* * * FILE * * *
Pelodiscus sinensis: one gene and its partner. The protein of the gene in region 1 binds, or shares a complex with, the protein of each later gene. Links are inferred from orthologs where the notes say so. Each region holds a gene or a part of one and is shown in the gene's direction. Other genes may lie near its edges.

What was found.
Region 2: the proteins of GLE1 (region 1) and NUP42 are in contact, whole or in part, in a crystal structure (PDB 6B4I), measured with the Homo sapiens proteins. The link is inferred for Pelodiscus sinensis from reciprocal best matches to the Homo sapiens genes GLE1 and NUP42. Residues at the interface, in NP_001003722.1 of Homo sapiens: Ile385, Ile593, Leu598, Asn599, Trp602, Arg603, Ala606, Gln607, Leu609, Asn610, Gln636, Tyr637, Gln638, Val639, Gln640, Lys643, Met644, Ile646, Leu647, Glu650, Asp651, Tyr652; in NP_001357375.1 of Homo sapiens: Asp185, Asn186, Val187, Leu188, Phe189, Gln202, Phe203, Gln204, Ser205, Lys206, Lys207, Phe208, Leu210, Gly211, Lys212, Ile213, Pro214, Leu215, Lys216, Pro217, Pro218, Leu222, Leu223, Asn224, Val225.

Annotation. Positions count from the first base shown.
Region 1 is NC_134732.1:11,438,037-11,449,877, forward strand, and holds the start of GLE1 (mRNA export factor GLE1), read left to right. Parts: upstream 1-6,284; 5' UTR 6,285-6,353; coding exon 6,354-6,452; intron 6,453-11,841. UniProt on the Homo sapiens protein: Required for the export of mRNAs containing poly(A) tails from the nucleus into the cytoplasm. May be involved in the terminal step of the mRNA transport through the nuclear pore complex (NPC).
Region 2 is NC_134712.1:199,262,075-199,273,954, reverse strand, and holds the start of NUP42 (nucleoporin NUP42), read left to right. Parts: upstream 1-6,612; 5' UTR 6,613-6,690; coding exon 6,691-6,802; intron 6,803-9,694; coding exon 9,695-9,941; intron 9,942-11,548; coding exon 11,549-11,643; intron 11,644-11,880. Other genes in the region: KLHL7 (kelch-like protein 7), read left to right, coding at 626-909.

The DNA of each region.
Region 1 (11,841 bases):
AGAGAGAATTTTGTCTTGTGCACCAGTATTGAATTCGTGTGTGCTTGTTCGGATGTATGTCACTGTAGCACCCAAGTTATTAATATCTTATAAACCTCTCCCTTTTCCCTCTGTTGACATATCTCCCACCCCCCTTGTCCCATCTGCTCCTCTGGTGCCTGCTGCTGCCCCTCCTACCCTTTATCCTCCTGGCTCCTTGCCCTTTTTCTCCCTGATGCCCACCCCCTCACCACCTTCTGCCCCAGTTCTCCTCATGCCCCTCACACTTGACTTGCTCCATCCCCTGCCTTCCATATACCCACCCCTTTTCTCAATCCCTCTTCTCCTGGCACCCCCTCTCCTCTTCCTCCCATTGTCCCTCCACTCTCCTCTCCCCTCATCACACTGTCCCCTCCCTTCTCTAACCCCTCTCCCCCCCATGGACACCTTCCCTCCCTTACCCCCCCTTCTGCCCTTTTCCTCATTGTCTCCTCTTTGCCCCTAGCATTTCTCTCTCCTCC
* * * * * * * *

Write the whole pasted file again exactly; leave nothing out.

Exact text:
Pelodiscus sinensis: one gene and its partner. The protein of the gene in region 1 binds, or shares a complex with, the protein of each later gene. Links are inferred from orthologs where the notes say so. Each region holds a gene or a part of one and is shown in the gene's direction. Other genes may lie near its edges.

What was found.
Region 2: the proteins of GLE1 (region 1) and NUP42 are in contact, whole or in part, in a crystal structure (PDB 6B4I), measured with the Homo sapiens proteins. The link is inferred for Pelodiscus sinensis from reciprocal best matches to the Homo sapiens genes GLE1 and NUP42. Residues at the interface, in NP_001003722.1 of Homo sapiens: Ile385, Ile593, Leu598, Asn599, Trp602, Arg603, Ala606, Gln607, Leu609, Asn610, Gln636, Tyr637, Gln638, Val639, Gln640, Lys643, Met644, Ile646, Leu647, Glu650, Asp651, Tyr652; in NP_001357375.1 of Homo sapiens: Asp185, Asn186, Val187, Leu188, Phe189, Gln202, Phe203, Gln204, Ser205, Lys206, Lys207, Phe208, Leu210, Gly211, Lys212, Ile213, Pro214, Leu215, Lys216, Pro217, Pro218, Leu222, Leu223, Asn224, Val225.

Annotation. Positions count from the first base shown.
Region 1 is NC_134732.1:11,438,037-11,449,877, forward strand, and holds the start of GLE1 (mRNA export factor GLE1), read left to right. Parts: upstream 1-6,284; 5' UTR 6,285-6,353; coding exon 6,354-6,452; intron 6,453-11,841. UniProt on the Homo sapiens protein: Required for the export of mRNAs containing poly(A) tails from the nucleus into the cytoplasm. May be involved in the terminal step of the mRNA transport through the nuclear pore complex (NPC).
Region 2 is NC_134712.1:199,262,075-199,273,954, reverse strand, and holds the start of NUP42 (nucleoporin NUP42), read left to right. Parts: upstream 1-6,612; 5' UTR 6,613-6,690; coding exon 6,691-6,802; intron 6,803-9,694; coding exon 9,695-9,941; intron 9,942-11,548; coding exon 11,549-11,643; intron 11,644-11,880. Other genes in the region: KLHL7 (kelch-like protein 7), read left to right, coding at 626-909.

The DNA of each region.
Region 1 (11,841 bases):
AGAGAGAATTTTGTCTTGTGCACCAGTATTGAATTCGTGTGTGCTTGTTCGGATGTATGTCACTGTAGCACCCAAGTTATTAATATCTTATAAACCTCTCCCTTTTCCCTCTGTTGACATATCTCCCACCCCCCTTGTCCCATCTGCTCCTCTGGTGCCTGCTGCTGCCCCTCCTACCCTTTATCCTCCTGGCTCCTTGCCCTTTTTCTCCCTGATGCCCACCCCCTCACCACCTTCTGCCCCAGTTCTCCTCATGCCCCTCACACTTGACTTGCTCCATCCCCTGCCTTCCATATACCCACCCCTTTTCTCAATCCCTCTTCTCCTGGCACCCCCTCTCCTCTTCCTCCCATTGTCCCTCCACTCTCCTCTCCCCTCATCACACTGTCCCCTCCCTTCTCTAACCCCTCTCCCCCCCATGGACACCTTCCCTCCCTTACCCCCCCTTCTGCCCTTTTCCTCATTGTCTCCTCTTTGCCCCTAGCATTTCTCTCTCCTCC